As cell phones and PDAs become more technologically advanced, attackers are
finding new ways to target victims. By using text messaging or email, an
attacker could lure you to a malicious site or convince you to install
malicious code on your portable device.
What unique risks do cell phones and PDAs present?
Most current cell phones have the ability to send and receive text messages.
Some cell phones and PDAs also offer the ability to connect to the internet.
Although these are features that you might find useful and convenient,
attackers may try to take advantage of them. As a result, an attacker may be
able to accomplish the following:
- abuse your service - Most cell phone plans limit the number of text
messages you can send and receive. If an attacker spams you with text
messages, you may be charged additional fees. An attacker may also be
able to infect your phone or PDA with malicious code that will allow
them to use your service. Because the contract is in your name, you will
be responsible for the charges.
- lure you to a malicious web site - While PDAs and cell phones that give
you access to email are targets for standard phishing attacks, attackers
are now sending text messages to cell phones. These messages, supposedly
from a legitimate company, may try to convince you to visit a malicious
site by claiming that there is a problem with your account or stating
that you have been subscribed to a service. Once you visit the site, you
may be lured into providing personal information or downloading a
malicious file (see Avoiding Social Engineering and Phishing Attacks for
- use your cell phone or PDA in an attack - Attackers who can gain control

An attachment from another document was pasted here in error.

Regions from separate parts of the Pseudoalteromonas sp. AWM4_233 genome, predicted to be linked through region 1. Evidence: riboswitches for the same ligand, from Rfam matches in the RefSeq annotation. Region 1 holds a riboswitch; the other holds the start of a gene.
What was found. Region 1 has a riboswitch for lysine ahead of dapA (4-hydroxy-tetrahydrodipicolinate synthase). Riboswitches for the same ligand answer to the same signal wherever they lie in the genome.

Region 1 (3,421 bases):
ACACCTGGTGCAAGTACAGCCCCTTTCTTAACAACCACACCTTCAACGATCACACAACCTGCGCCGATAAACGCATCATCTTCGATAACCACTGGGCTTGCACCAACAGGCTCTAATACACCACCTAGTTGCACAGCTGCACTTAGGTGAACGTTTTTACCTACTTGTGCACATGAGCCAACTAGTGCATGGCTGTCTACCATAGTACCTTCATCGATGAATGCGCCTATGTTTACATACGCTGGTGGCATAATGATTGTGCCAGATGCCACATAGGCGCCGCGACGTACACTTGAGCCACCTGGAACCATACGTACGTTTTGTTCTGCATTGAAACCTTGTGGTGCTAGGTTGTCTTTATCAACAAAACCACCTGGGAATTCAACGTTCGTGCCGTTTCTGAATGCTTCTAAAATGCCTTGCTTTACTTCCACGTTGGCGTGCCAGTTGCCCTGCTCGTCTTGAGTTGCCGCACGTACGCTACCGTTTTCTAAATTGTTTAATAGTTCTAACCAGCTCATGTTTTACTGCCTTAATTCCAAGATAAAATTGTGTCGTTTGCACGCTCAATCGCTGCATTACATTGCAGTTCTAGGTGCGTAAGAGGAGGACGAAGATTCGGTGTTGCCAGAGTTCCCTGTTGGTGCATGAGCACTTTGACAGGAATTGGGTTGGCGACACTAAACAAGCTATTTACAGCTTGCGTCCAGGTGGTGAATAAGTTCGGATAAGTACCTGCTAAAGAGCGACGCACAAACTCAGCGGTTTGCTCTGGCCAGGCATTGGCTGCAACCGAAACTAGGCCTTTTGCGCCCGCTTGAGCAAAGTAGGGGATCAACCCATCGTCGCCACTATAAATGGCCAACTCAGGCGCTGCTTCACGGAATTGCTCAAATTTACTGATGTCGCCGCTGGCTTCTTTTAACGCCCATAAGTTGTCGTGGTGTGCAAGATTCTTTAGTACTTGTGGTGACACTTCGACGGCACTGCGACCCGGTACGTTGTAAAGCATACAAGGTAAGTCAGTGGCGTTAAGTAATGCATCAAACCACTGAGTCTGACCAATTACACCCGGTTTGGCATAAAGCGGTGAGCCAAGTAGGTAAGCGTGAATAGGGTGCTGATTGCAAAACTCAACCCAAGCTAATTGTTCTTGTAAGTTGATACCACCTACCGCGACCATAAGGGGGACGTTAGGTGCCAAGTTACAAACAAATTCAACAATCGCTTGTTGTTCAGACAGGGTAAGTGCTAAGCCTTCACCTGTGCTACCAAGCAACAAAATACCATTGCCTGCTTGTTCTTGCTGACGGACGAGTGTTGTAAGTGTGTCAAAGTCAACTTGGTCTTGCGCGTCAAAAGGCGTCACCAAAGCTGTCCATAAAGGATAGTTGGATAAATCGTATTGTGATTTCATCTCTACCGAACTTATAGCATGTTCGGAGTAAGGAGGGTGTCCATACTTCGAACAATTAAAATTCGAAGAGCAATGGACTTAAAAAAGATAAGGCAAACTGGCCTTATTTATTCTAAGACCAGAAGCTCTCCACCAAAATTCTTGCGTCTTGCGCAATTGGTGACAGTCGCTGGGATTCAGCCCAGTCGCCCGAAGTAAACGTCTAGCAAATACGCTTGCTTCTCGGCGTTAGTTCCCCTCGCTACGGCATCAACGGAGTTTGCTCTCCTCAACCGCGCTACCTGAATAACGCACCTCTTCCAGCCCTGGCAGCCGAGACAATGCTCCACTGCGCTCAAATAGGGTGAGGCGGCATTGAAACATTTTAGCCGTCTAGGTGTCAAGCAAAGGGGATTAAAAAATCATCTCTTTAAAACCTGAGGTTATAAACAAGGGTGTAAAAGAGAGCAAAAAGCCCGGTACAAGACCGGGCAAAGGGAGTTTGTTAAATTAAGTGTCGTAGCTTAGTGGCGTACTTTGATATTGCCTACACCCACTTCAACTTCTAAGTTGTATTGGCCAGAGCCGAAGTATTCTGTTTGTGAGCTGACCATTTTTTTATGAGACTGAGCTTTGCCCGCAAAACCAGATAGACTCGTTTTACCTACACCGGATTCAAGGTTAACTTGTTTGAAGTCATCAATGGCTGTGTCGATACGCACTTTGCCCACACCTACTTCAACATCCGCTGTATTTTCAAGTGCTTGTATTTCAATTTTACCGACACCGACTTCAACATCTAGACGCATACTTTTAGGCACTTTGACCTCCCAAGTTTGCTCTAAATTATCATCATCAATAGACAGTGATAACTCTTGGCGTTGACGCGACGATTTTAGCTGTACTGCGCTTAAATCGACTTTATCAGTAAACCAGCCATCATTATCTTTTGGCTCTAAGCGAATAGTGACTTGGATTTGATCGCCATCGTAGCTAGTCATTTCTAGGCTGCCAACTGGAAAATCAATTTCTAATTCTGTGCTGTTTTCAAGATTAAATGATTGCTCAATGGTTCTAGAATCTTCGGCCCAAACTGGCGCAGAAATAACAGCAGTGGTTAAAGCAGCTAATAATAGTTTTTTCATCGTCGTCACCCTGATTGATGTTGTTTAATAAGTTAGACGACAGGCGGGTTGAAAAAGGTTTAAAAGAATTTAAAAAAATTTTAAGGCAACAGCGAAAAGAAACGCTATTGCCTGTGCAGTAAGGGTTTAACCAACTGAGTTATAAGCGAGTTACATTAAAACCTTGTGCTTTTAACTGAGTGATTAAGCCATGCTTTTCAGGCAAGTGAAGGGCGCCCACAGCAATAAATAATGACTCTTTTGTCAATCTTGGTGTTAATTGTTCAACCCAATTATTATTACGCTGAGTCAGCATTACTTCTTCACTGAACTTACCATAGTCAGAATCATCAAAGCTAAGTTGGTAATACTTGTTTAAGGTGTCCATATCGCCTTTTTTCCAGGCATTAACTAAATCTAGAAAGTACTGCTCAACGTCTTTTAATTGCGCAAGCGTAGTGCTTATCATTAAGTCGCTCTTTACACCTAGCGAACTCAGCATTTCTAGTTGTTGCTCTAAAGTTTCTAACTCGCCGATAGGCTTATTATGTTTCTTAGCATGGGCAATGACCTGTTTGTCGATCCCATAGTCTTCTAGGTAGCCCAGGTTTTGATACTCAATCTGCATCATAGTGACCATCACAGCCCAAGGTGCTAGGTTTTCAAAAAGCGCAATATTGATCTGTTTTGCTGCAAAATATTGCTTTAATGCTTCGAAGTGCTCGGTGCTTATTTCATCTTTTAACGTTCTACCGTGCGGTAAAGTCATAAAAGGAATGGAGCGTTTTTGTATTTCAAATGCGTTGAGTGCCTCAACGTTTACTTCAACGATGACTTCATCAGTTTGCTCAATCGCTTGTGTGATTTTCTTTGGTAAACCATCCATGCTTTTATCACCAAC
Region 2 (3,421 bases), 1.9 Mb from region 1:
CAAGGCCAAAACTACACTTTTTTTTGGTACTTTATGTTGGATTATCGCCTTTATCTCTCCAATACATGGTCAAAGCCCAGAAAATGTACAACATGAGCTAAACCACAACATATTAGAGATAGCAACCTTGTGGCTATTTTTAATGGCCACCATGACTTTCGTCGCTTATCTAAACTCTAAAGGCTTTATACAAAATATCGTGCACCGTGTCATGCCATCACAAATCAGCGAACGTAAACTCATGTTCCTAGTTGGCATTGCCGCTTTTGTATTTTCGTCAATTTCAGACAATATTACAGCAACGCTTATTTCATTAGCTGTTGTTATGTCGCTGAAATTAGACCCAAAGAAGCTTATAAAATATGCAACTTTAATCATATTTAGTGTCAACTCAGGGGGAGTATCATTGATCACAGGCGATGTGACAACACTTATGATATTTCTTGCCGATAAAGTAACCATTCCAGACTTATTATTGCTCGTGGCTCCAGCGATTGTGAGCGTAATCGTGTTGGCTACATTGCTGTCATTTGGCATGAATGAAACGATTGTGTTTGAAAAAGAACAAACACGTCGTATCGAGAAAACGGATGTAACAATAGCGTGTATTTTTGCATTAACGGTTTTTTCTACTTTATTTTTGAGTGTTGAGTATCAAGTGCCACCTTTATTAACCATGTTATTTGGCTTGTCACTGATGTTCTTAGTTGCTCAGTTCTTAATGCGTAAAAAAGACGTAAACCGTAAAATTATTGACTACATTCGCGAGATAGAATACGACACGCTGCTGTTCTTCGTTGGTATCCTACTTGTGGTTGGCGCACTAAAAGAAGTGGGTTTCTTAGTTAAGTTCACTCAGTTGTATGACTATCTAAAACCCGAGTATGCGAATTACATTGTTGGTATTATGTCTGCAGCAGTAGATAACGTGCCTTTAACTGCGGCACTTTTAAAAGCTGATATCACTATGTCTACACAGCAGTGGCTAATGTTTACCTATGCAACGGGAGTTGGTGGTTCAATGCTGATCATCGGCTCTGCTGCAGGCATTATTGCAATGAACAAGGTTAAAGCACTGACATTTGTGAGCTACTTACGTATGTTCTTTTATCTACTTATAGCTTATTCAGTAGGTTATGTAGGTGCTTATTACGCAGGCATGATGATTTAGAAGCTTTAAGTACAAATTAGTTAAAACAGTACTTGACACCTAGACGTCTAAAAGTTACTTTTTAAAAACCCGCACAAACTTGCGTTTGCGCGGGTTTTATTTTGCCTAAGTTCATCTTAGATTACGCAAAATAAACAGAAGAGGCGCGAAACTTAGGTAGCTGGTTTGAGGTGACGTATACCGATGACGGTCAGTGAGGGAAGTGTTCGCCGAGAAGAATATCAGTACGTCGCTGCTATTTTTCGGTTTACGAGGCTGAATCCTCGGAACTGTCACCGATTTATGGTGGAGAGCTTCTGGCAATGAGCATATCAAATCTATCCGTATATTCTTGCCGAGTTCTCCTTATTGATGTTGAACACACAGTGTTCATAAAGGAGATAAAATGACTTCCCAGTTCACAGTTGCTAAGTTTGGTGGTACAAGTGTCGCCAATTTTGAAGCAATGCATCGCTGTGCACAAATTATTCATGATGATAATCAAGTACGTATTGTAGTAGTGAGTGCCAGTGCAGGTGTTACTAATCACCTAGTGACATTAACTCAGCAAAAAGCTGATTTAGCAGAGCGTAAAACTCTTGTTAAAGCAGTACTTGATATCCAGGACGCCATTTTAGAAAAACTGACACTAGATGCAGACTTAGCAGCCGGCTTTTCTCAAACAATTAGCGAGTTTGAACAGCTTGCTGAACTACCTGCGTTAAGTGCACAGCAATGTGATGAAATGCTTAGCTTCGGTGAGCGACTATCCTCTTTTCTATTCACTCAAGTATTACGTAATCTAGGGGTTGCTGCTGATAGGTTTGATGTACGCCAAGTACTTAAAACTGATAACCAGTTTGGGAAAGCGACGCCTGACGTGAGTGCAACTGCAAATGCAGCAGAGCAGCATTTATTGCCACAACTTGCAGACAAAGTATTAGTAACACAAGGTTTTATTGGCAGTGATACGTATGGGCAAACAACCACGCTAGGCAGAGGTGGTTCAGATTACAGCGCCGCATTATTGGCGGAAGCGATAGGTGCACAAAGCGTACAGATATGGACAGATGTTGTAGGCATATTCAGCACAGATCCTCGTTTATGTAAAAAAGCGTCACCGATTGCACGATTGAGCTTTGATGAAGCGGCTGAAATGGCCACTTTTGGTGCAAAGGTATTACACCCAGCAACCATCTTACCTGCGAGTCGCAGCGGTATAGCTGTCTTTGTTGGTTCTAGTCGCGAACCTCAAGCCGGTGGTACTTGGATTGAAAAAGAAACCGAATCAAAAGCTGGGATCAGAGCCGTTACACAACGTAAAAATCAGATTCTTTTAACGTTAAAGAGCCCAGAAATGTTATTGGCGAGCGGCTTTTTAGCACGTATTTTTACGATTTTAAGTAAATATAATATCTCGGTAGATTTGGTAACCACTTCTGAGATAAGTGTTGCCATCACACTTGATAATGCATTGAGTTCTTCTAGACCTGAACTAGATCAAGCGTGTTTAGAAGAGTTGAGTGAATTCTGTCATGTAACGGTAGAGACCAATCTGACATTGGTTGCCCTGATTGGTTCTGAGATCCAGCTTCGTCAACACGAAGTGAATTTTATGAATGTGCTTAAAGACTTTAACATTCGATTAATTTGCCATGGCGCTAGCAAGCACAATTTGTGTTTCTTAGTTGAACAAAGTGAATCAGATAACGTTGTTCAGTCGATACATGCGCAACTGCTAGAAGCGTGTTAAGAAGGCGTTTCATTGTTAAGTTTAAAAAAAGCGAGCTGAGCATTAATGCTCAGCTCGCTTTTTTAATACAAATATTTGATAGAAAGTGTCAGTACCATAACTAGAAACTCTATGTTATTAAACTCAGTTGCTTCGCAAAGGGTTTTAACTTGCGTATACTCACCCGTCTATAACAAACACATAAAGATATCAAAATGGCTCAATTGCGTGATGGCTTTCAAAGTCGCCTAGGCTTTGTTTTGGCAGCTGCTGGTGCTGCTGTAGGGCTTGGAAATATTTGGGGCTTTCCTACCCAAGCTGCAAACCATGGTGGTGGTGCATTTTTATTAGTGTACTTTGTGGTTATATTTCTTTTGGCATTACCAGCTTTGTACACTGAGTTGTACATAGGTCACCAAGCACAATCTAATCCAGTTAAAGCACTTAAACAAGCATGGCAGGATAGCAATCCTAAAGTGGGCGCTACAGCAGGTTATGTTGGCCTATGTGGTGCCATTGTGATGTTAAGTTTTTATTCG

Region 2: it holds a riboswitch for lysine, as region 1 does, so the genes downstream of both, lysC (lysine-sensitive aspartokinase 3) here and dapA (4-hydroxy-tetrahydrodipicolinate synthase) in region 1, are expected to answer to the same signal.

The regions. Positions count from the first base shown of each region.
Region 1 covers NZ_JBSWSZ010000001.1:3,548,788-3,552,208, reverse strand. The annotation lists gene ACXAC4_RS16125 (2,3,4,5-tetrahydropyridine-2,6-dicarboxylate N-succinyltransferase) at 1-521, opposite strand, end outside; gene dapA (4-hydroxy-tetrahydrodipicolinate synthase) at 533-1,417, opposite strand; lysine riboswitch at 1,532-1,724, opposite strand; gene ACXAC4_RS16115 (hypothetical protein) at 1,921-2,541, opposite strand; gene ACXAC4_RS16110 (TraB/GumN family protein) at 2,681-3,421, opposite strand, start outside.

of your service may use your cell phone or PDA to attack others. Not
only does this hide the real attacker's identity, it allows the attacker
to increase the number of targets (see Understanding Denial-of-Service
Attacks for more information).
- gain access to account information - In some areas, cell phones are
becoming capable of performing certain transactions (from paying for
parking or groceries to conducting larger financial transactions). An
attacker who can gain access to a phone that is used for these types of
transactions may be able to discover your account information and use or
What can you do to protect yourself?
- Follow general guidelines for protecting portable devices - Take
precautions to secure your cell phone and PDA the same way you should
secure your computer (see Cybersecurity for Electronic Devices and
Protecting Portable Devices: Data Security for more information).
- Be careful about posting your cell phone number and email address -
Attackers often use software that browses web sites for email addresses.
These addresses then become targets for attacks and spam (see Reducing
Spam for more information). Cell phone numbers can be collected
automatically, too. By limiting the number of people who have access to
your information, you limit your risk of becoming a victim.
- Do not follow links sent in email or text messages - Be suspicious of
URLs sent in unsolicited email or text messages. While the links may
appear to be legitimate, they may actually direct you to a malicious web
- Be wary of downloadable software - There are many sites that offer games
and other software you can download onto your cell phone or PDA. This
software could include malicious code. Avoid downloading files from
sites that you do not trust. If you are getting the files from a
supposedly secure site, look for a web site certificate (see
Understanding Web Site Certificates for more information). If you do
download a file from a web site, consider saving it to your computer and
manually scanning it for viruses before opening it.
- Evaluate your security settings - Make sure that you take advantage of
the security features offered on your device. Attackers may take
advantage of Bluetooth connections to access or download information on
your device. Disable Bluetooth when you are not using it to avoid
unauthorized access (see Understanding Bluetooth Technology for more information).
Author: Mindi McDowell
The above article is reproduced with the kind permission of US-CERT (United States Computer Emergency Readiness Team) and the original document may be viewed by clicking here